It would be easy to dismiss this resource as unsuitable for mainstream drug education in schools because the 12-minute video (created and performed by inmates from HMP Bullingdon, making clever use of masks) apparently addresses itself to the small proportion of users who find the drug slope slippery. Such dismissal would be unfair.
The booklet is thoughtful, well-informed and imaginative in its exercises, building on the creative work of a theatre company, Trading Faces, with a group of young prison inmates. Interactive teaching methods are carefully described, including drama and forum theatre techniques.
The resource recognises the need to take a more sophisticated and relevant approach to drug education than mere prohibition, and explores risk, self-esteem and assertiveness alongside positive and negative effects o drug use. It considers peer pressure in a way that gives it greater significance than it has in the lives of most young people, and presents it as more commonplace than it appears to be.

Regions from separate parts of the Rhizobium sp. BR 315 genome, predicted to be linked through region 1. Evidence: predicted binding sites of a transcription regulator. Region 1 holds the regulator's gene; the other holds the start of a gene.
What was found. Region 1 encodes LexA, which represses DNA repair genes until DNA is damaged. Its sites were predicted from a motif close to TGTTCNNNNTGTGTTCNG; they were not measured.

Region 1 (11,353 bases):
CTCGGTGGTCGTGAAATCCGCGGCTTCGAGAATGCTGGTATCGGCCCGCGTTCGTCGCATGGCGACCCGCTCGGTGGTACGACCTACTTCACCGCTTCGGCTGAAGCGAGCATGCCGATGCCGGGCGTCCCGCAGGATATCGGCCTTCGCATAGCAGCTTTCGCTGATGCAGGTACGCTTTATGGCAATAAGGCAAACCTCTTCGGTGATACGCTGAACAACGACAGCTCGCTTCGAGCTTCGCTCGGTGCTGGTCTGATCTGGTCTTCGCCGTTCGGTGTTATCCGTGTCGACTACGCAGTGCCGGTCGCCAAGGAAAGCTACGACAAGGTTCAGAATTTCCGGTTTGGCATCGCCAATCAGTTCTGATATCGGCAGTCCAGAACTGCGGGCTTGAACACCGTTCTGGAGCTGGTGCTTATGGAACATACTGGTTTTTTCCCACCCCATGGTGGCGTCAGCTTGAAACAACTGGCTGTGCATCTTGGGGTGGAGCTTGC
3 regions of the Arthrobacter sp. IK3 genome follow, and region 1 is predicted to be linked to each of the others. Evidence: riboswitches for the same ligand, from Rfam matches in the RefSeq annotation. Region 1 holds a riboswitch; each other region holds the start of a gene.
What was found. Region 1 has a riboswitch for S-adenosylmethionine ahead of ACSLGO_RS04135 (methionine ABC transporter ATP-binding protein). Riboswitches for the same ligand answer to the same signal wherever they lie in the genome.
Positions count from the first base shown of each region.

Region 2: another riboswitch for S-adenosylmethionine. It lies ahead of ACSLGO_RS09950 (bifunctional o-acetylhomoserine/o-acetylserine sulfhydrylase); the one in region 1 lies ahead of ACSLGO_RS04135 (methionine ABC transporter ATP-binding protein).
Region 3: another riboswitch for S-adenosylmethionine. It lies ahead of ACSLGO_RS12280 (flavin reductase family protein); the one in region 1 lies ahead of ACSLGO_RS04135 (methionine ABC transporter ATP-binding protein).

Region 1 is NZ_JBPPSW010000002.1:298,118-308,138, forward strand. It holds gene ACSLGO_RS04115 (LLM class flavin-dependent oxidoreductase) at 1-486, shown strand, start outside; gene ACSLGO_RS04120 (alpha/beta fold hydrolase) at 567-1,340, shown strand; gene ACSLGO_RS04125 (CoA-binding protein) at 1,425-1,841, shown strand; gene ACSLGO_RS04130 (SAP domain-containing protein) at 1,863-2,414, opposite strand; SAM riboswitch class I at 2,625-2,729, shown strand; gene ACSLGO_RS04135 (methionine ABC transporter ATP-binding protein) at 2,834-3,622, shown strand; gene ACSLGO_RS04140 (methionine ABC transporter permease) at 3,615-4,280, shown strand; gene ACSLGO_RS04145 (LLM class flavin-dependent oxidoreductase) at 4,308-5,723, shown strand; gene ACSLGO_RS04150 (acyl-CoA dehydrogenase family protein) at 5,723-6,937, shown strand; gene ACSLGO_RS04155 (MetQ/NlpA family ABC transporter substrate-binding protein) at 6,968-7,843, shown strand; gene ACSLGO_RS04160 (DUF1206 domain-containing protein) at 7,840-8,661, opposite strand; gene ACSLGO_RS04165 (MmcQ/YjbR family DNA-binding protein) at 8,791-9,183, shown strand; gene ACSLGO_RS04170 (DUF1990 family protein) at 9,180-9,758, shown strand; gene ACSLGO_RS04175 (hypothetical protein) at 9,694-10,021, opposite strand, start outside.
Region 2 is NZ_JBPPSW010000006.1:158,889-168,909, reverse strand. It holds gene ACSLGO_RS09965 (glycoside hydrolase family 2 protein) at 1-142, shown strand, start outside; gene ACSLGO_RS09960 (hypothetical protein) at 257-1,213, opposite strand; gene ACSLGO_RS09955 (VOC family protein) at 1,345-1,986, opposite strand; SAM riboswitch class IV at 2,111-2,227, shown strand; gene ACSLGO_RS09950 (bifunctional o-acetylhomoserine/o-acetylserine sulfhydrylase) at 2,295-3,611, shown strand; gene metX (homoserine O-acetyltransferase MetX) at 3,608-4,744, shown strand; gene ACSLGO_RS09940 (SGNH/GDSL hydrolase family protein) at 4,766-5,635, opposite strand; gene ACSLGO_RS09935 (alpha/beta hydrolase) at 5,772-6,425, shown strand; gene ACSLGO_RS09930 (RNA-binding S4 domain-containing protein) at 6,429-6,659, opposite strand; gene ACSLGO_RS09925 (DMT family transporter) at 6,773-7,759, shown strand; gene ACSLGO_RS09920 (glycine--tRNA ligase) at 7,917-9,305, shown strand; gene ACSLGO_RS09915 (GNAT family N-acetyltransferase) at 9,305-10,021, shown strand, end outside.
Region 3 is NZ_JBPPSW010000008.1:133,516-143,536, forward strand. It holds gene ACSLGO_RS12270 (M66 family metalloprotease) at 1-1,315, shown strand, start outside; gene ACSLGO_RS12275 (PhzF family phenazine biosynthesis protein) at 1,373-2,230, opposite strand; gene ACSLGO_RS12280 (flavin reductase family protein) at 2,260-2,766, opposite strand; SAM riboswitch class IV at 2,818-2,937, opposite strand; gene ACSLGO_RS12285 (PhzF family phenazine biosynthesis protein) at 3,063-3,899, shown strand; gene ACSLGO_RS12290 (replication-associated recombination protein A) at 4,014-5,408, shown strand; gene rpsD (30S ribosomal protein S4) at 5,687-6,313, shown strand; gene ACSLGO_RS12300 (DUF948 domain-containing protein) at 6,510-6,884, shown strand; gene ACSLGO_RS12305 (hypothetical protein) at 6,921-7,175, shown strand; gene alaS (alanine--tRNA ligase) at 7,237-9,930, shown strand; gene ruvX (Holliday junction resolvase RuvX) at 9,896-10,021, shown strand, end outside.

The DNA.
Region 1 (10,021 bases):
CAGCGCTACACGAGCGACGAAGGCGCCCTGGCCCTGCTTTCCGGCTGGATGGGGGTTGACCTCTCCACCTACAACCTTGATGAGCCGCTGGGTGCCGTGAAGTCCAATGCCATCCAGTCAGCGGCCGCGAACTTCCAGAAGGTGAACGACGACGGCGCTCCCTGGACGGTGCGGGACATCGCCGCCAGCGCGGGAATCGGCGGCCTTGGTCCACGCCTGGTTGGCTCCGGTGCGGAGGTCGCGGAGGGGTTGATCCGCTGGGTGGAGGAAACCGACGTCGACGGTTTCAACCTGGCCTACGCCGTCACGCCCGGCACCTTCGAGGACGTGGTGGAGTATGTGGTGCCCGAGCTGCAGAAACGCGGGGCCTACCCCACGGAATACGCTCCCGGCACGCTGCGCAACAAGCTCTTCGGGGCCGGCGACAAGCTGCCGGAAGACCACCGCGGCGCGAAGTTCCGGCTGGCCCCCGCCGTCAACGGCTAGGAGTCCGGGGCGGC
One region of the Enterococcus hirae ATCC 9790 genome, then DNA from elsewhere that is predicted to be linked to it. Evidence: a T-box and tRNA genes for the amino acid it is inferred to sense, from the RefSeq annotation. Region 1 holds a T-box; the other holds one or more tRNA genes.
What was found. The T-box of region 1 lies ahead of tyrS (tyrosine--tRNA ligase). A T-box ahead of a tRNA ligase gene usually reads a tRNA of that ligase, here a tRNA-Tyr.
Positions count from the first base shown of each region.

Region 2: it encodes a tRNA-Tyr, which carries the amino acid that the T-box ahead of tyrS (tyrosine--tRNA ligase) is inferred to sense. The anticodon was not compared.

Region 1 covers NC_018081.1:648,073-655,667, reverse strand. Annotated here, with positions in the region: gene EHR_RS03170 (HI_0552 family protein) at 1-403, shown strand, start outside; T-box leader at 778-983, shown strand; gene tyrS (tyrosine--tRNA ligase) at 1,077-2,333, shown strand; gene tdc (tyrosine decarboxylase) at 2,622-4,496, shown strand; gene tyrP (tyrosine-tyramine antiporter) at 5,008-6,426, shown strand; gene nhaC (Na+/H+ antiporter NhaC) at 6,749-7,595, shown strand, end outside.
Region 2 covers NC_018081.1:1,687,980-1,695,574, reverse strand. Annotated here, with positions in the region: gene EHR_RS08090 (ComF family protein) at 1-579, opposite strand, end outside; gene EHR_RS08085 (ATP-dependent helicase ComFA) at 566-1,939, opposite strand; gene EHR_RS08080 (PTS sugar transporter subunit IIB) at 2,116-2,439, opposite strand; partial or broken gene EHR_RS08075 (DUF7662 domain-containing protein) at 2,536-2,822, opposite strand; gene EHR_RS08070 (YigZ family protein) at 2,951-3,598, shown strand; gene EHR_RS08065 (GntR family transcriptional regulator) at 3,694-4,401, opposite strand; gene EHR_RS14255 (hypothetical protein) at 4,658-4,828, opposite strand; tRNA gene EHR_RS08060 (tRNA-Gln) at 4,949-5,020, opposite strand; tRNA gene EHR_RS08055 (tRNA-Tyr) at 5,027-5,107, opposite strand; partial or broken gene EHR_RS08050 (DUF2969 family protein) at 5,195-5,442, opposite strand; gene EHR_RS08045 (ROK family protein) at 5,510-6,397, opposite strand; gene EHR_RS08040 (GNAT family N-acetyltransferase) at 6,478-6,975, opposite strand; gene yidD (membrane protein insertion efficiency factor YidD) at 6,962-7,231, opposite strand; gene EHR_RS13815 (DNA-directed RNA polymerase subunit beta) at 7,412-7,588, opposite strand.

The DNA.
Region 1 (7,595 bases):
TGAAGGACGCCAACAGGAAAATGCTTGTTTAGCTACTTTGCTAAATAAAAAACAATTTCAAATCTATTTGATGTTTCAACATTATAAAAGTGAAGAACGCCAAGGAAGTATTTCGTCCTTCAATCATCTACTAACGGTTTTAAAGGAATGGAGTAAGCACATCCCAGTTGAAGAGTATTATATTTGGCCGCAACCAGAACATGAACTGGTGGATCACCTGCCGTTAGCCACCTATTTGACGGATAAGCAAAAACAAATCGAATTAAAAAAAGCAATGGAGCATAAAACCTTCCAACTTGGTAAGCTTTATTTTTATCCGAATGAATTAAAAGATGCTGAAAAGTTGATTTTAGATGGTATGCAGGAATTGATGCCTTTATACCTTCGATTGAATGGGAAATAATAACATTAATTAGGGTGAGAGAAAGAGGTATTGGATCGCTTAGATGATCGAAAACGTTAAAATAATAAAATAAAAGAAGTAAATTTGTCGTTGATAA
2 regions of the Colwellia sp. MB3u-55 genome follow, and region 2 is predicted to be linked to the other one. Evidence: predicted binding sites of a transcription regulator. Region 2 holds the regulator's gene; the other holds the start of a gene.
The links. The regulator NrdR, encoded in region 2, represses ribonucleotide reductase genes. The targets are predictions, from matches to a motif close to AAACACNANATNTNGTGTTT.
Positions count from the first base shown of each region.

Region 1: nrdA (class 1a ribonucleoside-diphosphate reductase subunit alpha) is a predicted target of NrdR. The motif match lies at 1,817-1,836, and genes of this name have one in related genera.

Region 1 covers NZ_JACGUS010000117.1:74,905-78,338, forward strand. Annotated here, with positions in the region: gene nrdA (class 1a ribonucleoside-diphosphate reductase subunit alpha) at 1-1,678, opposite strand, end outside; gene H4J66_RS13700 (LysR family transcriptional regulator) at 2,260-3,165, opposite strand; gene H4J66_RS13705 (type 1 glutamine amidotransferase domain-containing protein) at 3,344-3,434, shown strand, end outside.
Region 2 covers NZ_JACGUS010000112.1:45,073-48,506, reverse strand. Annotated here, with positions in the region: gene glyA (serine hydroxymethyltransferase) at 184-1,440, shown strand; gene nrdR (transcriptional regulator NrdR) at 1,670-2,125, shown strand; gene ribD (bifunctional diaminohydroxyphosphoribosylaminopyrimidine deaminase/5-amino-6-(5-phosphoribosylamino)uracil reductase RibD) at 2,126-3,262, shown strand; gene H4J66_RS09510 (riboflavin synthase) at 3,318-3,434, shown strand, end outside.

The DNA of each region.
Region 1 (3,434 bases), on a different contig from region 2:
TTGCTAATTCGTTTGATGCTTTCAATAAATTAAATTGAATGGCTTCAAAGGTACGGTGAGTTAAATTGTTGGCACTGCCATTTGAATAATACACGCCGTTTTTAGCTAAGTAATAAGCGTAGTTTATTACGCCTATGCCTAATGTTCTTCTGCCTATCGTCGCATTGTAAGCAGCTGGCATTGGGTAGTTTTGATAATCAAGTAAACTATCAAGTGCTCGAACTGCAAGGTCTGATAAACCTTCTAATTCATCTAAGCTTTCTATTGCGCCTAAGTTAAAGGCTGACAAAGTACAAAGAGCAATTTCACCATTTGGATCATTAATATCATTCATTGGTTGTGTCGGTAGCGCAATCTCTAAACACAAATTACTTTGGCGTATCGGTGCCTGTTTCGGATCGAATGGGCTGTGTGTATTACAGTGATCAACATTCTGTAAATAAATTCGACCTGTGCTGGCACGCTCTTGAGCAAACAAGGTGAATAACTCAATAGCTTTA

The requirements and national guidance for curriculum content have progressed since the booklet's publication, but the ideas for exploring a complex issue in ways that take account of the views, feelings and experiences of young people make this a resource to be considered.
The video is well produced and the feelings of the inmates are real and well expressed. But because of its thrust, I would show it only to already well-informed pupils, rather than as the first step the manual suggests, and I would encourage pupils to look carefully at ways in which they are like and unlike the characters depicted.
Trading Faces, 2 Bridge View, Bridge Street, Abingdon, Oxon OX14 3HN. Tel: 01235 550829